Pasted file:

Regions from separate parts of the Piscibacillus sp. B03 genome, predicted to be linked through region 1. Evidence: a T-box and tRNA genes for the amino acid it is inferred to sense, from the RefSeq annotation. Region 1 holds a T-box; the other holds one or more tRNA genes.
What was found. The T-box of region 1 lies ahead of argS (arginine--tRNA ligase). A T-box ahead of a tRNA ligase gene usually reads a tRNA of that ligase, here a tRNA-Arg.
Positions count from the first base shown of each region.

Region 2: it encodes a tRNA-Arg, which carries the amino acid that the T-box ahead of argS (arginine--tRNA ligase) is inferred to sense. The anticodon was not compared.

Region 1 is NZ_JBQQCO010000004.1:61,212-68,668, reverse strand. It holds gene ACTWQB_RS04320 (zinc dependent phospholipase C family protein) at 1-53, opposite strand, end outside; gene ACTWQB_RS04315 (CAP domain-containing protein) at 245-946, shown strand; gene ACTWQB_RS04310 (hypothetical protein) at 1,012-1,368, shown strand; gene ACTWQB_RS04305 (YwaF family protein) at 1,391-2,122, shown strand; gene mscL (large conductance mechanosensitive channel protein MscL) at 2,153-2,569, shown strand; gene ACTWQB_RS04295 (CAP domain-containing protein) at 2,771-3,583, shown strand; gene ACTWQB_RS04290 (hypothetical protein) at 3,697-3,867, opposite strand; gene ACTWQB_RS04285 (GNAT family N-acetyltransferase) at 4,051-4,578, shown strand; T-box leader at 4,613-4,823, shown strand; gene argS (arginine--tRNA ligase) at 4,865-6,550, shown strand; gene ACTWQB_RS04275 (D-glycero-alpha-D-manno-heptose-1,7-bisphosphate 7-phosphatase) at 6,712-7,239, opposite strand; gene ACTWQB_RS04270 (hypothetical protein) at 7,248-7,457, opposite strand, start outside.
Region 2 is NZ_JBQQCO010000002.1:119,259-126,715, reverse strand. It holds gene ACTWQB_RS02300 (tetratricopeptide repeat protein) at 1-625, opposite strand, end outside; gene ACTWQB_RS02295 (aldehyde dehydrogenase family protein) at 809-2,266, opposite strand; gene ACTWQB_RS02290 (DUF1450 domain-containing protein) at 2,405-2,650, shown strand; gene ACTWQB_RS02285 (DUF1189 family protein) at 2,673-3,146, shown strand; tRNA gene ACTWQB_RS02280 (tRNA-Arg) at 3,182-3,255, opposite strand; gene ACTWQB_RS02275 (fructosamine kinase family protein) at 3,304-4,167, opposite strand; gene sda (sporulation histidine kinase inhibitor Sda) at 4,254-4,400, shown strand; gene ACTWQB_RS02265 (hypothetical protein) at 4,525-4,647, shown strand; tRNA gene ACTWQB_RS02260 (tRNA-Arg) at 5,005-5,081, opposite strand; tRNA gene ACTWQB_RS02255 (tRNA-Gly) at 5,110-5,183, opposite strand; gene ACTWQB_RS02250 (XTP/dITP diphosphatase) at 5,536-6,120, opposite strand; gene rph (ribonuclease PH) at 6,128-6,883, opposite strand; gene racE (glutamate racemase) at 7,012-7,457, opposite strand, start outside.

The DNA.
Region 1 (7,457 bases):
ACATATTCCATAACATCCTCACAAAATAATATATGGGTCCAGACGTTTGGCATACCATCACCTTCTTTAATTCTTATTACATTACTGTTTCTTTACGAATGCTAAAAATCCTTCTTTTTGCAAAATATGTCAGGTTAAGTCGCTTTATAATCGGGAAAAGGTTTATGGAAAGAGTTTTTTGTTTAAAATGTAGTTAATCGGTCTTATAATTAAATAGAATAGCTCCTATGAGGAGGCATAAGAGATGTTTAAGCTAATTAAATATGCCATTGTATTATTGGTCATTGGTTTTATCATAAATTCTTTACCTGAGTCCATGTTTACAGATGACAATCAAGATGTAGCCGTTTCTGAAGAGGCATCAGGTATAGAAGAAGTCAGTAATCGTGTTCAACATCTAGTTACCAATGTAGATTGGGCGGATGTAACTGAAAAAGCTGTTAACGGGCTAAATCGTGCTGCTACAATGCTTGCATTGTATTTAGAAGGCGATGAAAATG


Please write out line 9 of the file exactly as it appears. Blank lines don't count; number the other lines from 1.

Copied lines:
ACATATTCCATAACATCCTCACAAAATAATATATGGGTCCAGACGTTTGGCATACCATCACCTTCTTTAATTCTTATTACATTACTGTTTCTTTACGAATGCTAAAAATCCTTCTTTTTGCAAAATATGTCAGGTTAAGTCGCTTTATAATCGGGAAAAGGTTTATGGAAAGAGTTTTTTGTTTAAAATGTAGTTAATCGGTCTTATAATTAAATAGAATAGCTCCTATGAGGAGGCATAAGAGATGTTTAAGCTAATTAAATATGCCATTGTATTATTGGTCATTGGTTTTATCATAAATTCTTTACCTGAGTCCATGTTTACAGATGACAATCAAGATGTAGCCGTTTCTGAAGAGGCATCAGGTATAGAAGAAGTCAGTAATCGTGTTCAACATCTAGTTACCAATGTAGATTGGGCGGATGTAACTGAAAAAGCTGTTAACGGGCTAAATCGTGCTGCTACAATGCTTGCATTGTATTTAGAAGGCGATGAAAATG